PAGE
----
110. Revere Beach, Revere, Massachusetts
Just north of downtown Boston and reachable by subway, this beach is one of the most reliable places we know of for Manx Shearwater. Also go for Piping Plover and other shorebirds, gulls, loons, Common Eider, and more.
Published: February 15, 2011
Here’s a wilderness for you: Guys with bulging muscles driving bulging muscle cars, families picnicking on the beach, old folks sitting in the shade of the bandstand. And birds — lots of birds. I love being here on a hot August night with the tide falling and flocks of Bonaparte’s Gulls, Black-bellied and Semipalmated Plovers, Short-billed Dowitchers, and Semipalmated Sandpipers milling about, roosting or feeding along the shore.|
The best place to see all this shorebird activity is the north end of the beach at Point of Pines. But no matter where you stop at the beach, depending on the season, you can see waterbirds and shorebirds; the waterbirds often are close to shore. In summer, Manx Shearwater has become a regular along the shore, best seen from the “pink apartments” — you can’t miss them. Piping Plover began to nest along the northern stretch of the beach a few years ago. Begin looking for sea ducks in October. And check the breakwater at the southern end of the beach. Scanning with a scope turns up Purple Sandpiper, Dunlin, and Sanderling at high tide. At low tide, look for hauled out harbor seals. — Soheil Zendeh
Soheil Zendeh began birding at Revere Beach in August 1975 and almost immediately found a pair of Marbled Godwits. He’s been hooked on the place ever since.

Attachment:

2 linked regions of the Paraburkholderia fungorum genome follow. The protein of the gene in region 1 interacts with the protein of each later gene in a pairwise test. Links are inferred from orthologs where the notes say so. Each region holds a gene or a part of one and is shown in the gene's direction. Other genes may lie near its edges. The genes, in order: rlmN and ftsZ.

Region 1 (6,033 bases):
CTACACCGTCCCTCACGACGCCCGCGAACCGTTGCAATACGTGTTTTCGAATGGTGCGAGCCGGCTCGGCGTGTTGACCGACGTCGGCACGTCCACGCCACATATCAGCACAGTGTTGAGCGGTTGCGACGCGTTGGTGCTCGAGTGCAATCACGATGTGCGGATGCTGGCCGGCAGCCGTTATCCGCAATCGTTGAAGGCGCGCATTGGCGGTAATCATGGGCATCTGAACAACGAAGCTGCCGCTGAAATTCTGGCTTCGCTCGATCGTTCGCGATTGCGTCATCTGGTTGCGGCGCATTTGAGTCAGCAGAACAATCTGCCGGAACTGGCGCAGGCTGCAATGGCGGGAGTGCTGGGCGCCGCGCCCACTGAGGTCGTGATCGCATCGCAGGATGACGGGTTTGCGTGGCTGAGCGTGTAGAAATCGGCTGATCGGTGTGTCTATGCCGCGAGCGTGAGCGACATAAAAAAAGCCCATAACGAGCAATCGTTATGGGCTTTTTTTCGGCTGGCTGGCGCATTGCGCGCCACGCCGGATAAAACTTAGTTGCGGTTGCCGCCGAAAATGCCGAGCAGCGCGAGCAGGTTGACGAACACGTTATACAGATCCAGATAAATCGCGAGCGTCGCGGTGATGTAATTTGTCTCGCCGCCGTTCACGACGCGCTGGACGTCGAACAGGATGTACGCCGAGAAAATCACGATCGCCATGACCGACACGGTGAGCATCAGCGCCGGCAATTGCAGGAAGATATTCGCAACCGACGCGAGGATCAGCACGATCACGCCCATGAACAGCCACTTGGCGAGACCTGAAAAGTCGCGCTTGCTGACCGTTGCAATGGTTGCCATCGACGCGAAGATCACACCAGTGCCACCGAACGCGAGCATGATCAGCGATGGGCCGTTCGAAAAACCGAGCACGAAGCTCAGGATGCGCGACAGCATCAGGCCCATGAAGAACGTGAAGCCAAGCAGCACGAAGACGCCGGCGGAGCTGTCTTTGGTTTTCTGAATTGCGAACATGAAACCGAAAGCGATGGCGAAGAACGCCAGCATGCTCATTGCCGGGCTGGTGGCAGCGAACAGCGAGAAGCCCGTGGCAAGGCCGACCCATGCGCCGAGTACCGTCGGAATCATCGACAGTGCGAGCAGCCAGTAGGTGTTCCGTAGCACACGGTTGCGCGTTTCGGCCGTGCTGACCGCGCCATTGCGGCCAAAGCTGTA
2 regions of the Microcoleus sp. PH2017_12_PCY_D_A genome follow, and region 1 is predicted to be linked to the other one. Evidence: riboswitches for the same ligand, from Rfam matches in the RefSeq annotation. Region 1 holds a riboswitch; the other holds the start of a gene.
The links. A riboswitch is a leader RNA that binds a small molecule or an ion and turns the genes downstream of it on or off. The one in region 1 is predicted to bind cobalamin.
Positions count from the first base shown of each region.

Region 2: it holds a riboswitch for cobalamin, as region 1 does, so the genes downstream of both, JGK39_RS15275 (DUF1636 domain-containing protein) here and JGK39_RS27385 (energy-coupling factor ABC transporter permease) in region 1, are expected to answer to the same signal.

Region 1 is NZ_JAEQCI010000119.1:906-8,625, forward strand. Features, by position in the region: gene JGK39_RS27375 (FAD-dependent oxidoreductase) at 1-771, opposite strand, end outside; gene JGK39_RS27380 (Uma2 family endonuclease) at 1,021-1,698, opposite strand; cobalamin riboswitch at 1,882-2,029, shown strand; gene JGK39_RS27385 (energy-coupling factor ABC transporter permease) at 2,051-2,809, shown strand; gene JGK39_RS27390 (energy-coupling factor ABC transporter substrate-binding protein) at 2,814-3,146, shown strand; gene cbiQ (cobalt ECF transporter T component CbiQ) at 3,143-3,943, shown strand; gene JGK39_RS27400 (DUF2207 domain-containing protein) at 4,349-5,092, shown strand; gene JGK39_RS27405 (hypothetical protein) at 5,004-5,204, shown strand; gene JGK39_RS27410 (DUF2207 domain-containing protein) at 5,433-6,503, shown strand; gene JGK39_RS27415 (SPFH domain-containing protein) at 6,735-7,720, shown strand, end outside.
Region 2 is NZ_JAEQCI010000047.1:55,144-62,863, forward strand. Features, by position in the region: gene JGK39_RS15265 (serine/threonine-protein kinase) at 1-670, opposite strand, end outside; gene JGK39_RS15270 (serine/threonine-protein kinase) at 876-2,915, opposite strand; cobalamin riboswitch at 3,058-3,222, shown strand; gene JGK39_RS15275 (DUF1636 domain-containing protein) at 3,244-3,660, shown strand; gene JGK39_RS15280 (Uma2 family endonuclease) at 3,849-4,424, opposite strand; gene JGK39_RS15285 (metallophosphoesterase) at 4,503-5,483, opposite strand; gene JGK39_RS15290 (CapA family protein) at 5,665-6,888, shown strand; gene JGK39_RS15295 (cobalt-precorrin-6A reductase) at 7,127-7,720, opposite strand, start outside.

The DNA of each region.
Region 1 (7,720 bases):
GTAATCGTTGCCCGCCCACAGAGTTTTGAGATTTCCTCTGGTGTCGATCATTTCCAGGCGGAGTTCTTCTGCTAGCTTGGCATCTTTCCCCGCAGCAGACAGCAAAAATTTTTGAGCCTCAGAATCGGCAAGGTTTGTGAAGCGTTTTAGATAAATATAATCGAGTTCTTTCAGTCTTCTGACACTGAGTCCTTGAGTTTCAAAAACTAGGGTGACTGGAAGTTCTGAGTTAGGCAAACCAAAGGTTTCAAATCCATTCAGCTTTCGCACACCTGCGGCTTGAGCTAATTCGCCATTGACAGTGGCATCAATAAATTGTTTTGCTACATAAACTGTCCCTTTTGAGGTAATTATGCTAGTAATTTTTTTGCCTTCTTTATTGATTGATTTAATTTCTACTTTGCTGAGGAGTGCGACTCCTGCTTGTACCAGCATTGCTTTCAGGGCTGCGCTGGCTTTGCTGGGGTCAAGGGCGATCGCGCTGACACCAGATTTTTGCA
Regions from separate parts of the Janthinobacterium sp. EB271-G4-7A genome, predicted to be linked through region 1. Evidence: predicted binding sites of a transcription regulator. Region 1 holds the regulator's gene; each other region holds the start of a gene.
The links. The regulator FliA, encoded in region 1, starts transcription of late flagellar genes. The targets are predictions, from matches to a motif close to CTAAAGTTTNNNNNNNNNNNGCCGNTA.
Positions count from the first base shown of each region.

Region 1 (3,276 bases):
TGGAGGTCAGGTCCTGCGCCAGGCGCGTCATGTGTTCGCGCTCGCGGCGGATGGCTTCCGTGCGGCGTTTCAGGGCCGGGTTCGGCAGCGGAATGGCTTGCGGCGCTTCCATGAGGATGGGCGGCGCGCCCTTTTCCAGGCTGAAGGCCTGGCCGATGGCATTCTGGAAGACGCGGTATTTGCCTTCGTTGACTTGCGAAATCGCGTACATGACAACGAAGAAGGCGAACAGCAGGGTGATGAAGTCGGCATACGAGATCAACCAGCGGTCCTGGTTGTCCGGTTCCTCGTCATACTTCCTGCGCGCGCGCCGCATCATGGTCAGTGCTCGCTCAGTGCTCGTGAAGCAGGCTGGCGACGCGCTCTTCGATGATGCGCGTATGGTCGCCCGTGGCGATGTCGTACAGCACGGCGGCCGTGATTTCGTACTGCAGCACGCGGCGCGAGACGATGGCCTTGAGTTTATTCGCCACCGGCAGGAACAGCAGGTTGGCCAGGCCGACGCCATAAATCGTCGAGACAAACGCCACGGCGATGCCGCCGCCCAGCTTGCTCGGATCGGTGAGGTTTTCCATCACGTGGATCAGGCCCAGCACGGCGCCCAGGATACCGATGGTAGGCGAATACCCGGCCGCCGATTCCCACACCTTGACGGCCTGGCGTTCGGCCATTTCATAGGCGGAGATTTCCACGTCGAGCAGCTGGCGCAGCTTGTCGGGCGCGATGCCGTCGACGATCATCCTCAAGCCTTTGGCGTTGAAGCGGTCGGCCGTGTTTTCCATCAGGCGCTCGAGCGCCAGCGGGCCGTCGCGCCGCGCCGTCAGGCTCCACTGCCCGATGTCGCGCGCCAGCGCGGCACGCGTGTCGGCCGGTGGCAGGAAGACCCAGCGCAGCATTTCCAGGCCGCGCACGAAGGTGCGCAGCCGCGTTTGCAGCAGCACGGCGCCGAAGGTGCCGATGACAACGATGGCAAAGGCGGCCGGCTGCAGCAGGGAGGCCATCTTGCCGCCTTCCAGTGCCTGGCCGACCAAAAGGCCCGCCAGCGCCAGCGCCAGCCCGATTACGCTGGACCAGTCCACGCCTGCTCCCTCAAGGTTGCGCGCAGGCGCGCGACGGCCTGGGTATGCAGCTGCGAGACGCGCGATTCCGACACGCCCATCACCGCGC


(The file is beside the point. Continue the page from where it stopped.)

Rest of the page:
Revere Beach, America’s oldest public beach, is a three-mile-long strand located five miles north of Boston. From downtown, take Hwy. 1A north to Revere St. and turn right and then left onto Revere Beach Blvd. To reach the beach by subway, take the Blue Line to either the Revere Beach or Wonderland station. Cross the street to the beach.
Click on the coordinates below to view location: |
Sandy beach, mudflat, open ocean, rocky outcrops, some beach grass.
Flat sandy beach. At low tide, be prepared for mucky walking if you venture out on the mudflat.
Spring: Manx Shearwater, Piping Plover. Summer: Double-crested Cormorant, Sanderling, Semipalmated and White-rumped Sandpipers, Bonaparte’s Gull, Common Tern, Horned Lark, Song and Savannah Sparrows. Fall and winter: Red-throated and Common Loons, Horned Grebe, American Black Duck, all three scoter species, Common Eider, Red-breasted Merganser, Dunlin, and Laughing, Bonaparte’s, and Iceland Gulls. Rarities: American Avocet, Bar-tailed, Hudsonian, and Marbled Godwits, Mew, Little, and Black-headed Gulls, Royal Tern, Black Skimmer, Ipswich Savannah Sparrow.
When to go
Spring and summer for Manx Shearwater and Piping Plover, fall for shorebirds and gulls, winter for sea ducks. Low tide best for shorebirds, high tide best for sea ducks.
Public restrooms accessible during summer months. Kelly’s Roast Beef sidewalk stand popular with locals. Other restaurants on strip.
State beach. No fees, parking free and usually plentiful. Some of the beach and the ocean can be scanned from a car or a van. North end of beach (Point of Pines) has “Private Beach—No Parking” signs, but you can walk there from the public beach easily.
Bring a spotting scope. The beach faces east, so afternoon and evening light is best. If you arrive at or close to low tide, plan on walking out to Point of Pines. Wellies are useful. No shade.
For more info
Local bird sightings: massbird.org